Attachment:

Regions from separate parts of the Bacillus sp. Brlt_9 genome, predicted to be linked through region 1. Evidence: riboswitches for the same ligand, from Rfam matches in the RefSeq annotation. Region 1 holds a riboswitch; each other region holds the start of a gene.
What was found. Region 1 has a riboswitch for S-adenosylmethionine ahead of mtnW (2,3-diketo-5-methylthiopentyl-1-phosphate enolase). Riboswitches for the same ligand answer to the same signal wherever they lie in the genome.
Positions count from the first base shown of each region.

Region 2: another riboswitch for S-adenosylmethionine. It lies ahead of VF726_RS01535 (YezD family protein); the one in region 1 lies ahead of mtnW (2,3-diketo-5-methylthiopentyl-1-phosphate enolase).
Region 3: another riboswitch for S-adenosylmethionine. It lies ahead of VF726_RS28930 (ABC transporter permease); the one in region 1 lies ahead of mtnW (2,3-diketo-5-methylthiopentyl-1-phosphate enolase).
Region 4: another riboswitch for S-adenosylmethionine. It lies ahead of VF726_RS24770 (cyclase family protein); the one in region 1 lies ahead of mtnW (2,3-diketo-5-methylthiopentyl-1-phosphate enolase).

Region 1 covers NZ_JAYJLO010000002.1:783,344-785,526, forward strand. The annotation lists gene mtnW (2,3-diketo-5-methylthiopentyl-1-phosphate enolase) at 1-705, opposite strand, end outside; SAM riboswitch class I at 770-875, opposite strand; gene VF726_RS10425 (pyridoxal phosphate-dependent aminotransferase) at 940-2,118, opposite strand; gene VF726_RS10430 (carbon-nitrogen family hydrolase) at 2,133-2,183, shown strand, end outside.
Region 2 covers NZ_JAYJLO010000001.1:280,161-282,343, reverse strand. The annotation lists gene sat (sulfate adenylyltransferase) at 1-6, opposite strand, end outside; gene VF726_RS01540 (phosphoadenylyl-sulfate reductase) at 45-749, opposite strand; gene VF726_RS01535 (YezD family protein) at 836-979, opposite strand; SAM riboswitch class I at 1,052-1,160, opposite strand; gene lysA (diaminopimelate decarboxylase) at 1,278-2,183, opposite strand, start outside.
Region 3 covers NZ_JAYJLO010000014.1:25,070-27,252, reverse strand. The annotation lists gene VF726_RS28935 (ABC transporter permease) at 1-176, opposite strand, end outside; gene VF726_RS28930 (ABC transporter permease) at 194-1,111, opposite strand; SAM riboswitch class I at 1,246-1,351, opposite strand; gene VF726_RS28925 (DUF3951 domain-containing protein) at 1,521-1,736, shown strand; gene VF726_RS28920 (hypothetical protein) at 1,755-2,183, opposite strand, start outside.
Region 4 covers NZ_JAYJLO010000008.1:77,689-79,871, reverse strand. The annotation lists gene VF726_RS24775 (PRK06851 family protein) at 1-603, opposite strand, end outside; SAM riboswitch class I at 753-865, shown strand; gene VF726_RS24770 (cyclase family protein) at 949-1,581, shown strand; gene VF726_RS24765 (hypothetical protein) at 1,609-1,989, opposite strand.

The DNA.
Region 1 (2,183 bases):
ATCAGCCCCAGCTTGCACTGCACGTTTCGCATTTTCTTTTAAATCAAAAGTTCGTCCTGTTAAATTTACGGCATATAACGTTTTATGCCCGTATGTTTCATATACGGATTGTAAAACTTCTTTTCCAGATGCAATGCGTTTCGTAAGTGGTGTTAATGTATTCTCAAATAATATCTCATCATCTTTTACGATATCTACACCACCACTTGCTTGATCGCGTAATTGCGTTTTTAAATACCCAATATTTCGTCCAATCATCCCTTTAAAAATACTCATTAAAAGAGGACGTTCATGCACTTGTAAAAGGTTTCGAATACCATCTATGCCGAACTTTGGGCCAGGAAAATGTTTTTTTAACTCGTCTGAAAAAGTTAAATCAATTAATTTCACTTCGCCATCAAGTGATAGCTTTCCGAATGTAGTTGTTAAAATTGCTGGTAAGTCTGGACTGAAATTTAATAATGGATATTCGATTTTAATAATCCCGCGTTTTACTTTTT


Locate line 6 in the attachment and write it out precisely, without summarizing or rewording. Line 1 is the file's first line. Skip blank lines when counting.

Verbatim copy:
Region 4: another riboswitch for S-adenosylmethionine. It lies ahead of VF726_RS24770 (cyclase family protein); the one in region 1 lies ahead of mtnW (2,3-diketo-5-methylthiopentyl-1-phosphate enolase).